Distribution channel or new publishing platform? Perspective often determines approach to digital editions
Are the new digital newsstands simply a new way to distribute old products? Or are digital devices as different from print, as television was from radio?
When discussing politics with a stranger, knowing what political party that person supports will immediately give you some idea of the person’s perspective, right? Similarly, in conversations with a publishing professional – whether they be with those in the newspaper, magazine or book publishing industries – when the topic of digital editions comes up the conversation will be influenced by whether the publishing pro sees the Apple Newsstand and the iPad, Amazon.com and the Kindle, as a new distribution channel for their print products, or a new publishing platform for producing new publications.
For those digital-only publishers the issue is pretty much moot: the iPad is both a new platform and a distribution channel. Without the App Store, without the iPad, they would not be considering launching their own magazine.
But major publishers, around the world, generally look at Apple’s Newsstand merely as a new way to distribute their print magazines. For publishers such as Mondaori, it explains why they have chosen to produce replica editions of their French magazines, complete with the front cover bar code still prominently displayed on the cover.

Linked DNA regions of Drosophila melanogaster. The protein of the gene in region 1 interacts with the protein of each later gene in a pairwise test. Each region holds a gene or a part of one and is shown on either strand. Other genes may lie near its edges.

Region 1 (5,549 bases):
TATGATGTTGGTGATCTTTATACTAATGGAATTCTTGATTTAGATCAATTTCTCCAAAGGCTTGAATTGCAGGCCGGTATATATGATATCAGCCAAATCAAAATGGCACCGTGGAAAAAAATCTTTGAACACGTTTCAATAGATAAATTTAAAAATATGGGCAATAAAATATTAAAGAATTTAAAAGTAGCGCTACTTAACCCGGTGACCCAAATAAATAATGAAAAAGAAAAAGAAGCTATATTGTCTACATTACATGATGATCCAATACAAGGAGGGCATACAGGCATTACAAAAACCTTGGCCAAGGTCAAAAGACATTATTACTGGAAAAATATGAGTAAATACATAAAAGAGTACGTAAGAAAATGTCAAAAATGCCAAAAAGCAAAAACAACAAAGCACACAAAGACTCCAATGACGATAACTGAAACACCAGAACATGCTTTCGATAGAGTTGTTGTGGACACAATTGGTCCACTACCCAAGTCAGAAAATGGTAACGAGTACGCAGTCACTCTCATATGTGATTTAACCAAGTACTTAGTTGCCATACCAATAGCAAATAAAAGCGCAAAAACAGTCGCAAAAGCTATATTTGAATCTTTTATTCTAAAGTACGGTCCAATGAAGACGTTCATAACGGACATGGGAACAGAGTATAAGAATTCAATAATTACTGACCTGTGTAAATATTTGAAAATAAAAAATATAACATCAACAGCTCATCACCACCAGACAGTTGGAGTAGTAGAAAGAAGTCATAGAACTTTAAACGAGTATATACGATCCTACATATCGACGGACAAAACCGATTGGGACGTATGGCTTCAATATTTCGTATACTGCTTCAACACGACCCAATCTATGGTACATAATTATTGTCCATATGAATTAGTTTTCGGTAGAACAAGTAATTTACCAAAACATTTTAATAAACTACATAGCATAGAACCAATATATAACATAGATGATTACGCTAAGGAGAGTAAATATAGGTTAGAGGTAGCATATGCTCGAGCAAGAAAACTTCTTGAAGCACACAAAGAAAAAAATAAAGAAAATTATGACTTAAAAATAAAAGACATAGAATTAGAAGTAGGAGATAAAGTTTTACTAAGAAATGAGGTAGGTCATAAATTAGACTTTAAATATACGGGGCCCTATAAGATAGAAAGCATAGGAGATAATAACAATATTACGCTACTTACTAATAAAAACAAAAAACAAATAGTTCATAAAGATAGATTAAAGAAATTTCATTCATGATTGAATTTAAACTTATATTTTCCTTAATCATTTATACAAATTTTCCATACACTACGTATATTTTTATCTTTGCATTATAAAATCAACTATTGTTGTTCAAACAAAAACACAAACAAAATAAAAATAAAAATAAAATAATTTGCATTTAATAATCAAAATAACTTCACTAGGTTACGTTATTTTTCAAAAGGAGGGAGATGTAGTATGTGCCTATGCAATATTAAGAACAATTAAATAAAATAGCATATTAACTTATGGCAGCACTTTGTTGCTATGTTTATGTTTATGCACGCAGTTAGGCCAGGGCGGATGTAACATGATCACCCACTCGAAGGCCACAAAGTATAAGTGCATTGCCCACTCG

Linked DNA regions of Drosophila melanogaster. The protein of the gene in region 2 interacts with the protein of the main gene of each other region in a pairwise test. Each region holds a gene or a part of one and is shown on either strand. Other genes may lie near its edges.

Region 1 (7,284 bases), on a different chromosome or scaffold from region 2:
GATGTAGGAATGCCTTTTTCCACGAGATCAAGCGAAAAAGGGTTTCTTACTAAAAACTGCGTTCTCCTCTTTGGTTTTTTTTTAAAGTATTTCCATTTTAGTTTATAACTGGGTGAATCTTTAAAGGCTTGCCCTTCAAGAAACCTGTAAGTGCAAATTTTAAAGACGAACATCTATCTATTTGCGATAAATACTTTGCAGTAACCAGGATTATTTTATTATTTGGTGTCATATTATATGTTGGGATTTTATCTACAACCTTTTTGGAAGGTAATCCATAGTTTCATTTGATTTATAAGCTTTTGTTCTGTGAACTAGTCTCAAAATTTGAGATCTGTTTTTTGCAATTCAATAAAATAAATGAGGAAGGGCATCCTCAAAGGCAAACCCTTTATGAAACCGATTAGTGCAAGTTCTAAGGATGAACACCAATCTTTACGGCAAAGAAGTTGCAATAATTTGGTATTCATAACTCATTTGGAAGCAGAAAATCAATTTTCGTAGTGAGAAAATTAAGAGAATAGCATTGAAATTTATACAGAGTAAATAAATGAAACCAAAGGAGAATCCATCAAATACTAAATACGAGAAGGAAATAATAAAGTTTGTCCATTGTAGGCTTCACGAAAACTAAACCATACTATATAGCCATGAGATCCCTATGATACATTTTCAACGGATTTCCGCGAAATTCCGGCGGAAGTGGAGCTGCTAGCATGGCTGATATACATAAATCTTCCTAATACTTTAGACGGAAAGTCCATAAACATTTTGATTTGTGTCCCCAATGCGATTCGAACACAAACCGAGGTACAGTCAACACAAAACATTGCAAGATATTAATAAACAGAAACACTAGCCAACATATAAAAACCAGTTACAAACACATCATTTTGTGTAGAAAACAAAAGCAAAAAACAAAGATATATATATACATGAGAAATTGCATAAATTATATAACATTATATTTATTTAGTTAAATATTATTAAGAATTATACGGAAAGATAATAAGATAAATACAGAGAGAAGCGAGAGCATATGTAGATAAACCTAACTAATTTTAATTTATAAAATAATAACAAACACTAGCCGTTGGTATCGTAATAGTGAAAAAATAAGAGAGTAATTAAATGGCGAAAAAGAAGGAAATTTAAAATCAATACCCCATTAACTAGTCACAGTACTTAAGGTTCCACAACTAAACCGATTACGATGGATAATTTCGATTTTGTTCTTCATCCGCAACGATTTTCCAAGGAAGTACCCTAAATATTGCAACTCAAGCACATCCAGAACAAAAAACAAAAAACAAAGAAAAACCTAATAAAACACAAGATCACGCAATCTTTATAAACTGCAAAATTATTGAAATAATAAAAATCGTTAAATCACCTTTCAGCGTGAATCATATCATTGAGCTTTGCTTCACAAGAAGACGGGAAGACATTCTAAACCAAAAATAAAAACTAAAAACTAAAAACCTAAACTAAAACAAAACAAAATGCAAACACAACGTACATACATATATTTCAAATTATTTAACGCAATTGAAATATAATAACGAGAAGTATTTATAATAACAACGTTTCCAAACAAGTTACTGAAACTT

Many readers share the same perspective. Inside the French Apple App Store, reader reviews for the Mondadori apps are fairly mixed, but most complaints involve the fact that one needs to pay for the issues inside the app free app, such is the lure of free content in the digital era. Only a few readers complain about the lack of interactivity or the difficulty of reading a magazine designed for print on a mobile device.
In the U.S., readers who were early buyers of the iPad had high expectations of their digital editions, being generally more tech savvy. But as time went on, and the iPad gained greater market penetration, the readership for digital editions began to evolve. Today, the readership for digital editions is more diverse, with many readers simply wanting access to their favorite titles now that there local Borders or Barnes & Noble has been shuttered.
A recent conversation with a journalism student from the UK reinforces the idea that those coming up in the business today will look very differently at tablet publishing than many currently in the business. His position was that the PDF-based replica would go away soon, to be replaced with only native editions. I think he assumed that I would agree with him. Instead, I pointed out that many print publishers see the iPad as a way to distribute their print magazines, not as a new digital platform deserving a different approach to design, and so things were a bit more complicated he might think.
One point I did not have time to make was that there will always be a place for the replica edition as seeing a replica of a 100-year-old publication, seen exactly as the reader 100 years ago would have seen it, makes more sense then reformatting that publication – reformatting an old publication would be like colorizing an old movie.